Thursday Assignment: Class Blog Discussion #1

Please read: “Errors in Newtown Shootings Coverage Reflect Growing Pressures,” and then share your thoughts on the speed vs. accuracy debate on the comments section of this blog post.

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11 Responses to Thursday Assignment: Class Blog Discussion #1

  1. I think this article really sheds light to how dangerously fast the world of journalism is moving today. It seems like journalists are so eager to be the first to break the news, and that’s O.K, as long as their reports are accurate. The article lists at least six links to articles that had to be later corrected for publishing incorrect information on the day of the Newton shooting, and even quotes the Times as they apologize for the several news stations that reported unreliable information for the sake of time. What the article also mentions that the Times was one of these news stations to break the news with details that later had to be corrected. When I was watching the breaking news on the day of the Sandy Hook Elementary school shootings I remember several news stations naming the gunman as Ryan Lanza, not Adam Lanza (his brother and the shooter). I thought to myself, how can a news station throw out a name of a shooter if that information is still unconfirmed? And furthermore, for several news stations to mention the possibility of Adam Lanza having a psychological disorder, adding Aspergers or Autism to the spectrum of speculation, seemed to be taking the story too far. All of these details had not been confirmed and to throw these details into a story that was, at the time, still very much misconstrued, appalled me. Did the speculation that Adam Lanza had a possible disorder even remain relevant to the breaking news of the story at the time? Or was it more so misleading for viewers to take into consideration? What are your thoughts?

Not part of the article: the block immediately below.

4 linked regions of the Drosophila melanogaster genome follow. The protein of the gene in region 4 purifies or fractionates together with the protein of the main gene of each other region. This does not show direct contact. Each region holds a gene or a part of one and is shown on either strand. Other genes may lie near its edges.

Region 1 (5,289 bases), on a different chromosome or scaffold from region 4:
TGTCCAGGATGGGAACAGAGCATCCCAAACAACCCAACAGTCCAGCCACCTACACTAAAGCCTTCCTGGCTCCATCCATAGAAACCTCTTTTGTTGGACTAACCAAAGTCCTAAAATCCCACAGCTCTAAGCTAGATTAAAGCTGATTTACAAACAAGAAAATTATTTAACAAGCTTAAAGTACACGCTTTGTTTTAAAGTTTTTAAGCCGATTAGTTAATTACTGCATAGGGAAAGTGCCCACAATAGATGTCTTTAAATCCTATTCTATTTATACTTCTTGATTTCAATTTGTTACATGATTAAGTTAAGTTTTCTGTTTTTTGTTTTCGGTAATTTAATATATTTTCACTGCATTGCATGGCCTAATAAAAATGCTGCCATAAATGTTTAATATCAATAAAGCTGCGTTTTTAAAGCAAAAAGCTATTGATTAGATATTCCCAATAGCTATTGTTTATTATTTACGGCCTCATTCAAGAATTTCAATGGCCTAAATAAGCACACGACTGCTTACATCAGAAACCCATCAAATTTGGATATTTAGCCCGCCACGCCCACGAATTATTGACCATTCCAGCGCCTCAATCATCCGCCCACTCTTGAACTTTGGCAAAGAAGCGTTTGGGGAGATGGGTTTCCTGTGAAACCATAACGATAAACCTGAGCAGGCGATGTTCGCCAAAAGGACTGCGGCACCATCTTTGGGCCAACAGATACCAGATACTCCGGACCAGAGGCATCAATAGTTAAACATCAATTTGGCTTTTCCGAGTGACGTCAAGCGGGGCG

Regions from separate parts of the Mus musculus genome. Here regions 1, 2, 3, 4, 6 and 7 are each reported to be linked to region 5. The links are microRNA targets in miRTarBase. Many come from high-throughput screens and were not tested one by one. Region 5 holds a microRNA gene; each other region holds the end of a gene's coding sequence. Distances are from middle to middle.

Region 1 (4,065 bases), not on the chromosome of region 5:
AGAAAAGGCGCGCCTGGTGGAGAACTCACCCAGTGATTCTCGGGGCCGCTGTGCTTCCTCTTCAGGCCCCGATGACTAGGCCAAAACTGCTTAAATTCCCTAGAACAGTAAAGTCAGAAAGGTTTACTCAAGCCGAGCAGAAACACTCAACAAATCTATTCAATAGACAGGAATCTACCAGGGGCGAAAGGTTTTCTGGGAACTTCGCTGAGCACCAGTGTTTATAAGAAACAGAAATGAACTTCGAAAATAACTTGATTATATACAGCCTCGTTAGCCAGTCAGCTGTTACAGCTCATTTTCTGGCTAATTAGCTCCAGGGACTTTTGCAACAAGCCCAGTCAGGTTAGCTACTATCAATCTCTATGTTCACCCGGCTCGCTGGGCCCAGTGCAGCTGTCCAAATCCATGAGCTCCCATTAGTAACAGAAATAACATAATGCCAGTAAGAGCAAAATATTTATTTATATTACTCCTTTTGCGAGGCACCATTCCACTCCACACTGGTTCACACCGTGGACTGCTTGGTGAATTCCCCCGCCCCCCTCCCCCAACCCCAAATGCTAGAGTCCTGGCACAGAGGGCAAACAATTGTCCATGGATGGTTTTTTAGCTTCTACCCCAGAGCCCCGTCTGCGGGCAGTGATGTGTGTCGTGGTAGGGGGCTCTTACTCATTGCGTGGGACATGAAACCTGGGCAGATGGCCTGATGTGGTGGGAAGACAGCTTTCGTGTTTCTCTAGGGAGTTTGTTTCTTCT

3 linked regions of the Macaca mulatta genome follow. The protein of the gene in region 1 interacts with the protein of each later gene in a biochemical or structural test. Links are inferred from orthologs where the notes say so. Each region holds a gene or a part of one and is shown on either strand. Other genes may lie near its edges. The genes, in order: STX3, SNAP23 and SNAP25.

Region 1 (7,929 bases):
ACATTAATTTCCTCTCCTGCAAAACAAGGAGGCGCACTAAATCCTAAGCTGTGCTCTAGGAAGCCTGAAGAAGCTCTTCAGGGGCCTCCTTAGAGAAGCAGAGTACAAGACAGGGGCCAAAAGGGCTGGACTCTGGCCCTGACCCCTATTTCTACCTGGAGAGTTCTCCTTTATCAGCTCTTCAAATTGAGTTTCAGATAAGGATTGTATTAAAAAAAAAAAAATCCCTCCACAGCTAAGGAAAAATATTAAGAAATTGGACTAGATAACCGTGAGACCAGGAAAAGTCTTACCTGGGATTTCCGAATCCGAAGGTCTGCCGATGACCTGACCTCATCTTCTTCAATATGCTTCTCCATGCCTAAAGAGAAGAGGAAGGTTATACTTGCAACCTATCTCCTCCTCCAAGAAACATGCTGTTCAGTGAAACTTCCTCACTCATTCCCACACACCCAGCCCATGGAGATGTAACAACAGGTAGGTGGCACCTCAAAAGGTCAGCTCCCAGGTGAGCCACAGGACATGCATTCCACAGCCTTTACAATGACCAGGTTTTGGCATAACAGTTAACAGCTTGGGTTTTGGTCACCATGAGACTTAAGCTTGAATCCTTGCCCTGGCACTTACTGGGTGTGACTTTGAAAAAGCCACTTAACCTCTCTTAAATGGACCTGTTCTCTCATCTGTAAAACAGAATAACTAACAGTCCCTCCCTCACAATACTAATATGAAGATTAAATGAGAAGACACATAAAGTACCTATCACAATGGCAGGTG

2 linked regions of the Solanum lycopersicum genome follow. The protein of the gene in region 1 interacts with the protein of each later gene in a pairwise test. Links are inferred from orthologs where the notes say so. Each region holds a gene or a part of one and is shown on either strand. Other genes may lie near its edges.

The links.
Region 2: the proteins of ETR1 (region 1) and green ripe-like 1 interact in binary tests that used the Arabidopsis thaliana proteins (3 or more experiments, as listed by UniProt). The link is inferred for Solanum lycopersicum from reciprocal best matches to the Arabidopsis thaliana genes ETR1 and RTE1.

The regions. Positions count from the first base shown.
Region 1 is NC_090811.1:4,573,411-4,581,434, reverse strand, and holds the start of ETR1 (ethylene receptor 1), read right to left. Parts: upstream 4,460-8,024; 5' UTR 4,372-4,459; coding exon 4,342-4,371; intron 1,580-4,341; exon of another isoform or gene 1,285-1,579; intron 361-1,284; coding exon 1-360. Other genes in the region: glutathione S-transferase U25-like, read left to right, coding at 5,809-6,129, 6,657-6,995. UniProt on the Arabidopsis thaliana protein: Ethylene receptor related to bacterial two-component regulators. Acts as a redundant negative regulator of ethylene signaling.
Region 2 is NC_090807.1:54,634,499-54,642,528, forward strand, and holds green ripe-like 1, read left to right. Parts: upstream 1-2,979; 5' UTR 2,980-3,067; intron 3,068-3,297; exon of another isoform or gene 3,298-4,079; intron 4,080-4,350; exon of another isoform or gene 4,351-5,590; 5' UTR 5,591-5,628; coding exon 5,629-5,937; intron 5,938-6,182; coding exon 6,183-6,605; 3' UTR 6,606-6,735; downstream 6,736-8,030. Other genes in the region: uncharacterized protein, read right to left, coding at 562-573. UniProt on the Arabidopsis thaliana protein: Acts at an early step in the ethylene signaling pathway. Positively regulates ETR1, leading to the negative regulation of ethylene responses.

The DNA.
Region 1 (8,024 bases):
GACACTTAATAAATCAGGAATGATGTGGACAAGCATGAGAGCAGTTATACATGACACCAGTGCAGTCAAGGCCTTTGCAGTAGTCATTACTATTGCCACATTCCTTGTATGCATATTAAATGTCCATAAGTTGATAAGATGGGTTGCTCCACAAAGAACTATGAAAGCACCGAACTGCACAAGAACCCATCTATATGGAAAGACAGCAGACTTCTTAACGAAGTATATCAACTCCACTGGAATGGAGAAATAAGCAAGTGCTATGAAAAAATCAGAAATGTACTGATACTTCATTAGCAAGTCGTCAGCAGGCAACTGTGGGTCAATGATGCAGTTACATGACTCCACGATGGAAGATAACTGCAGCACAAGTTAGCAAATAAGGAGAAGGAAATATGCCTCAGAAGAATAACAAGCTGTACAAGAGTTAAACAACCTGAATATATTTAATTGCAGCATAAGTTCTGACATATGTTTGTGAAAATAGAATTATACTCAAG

After reading the article and understanding the dangers of jumping to report a story, I agree with the article that “It’s always better to be slower and right than faster and wrong.”

  2. After reading Margaret Sullivan’s New York Times opinion piece on publishing a story quickly rather than accurately, I can agree on several of her arguments.

    I remember I was home in California when the Newtown, Conn. shooting occurred. My twitter feed was immediately filled with all sorts of facts which later ended up being inaccurate. I remember texting my friend at Stanford different reports that I had heard from twitter and on the news, which in the end were not true. These included reports that the shooter used a rifle and that the shooter’s mother was a teacher at the school where the massacre occurred.

    After several hours, the details of the event changed drastically and I had to text my friend again, letting her know that the information I gave her was inaccurate, and then told her what really happened.

    I understand that news organizations are expected to have updates as soon as possible when a story occurs, but should quality and accuracy be sacrificed for speed? In my opinion no, and other journalists would agree as well. But it’s not that easy.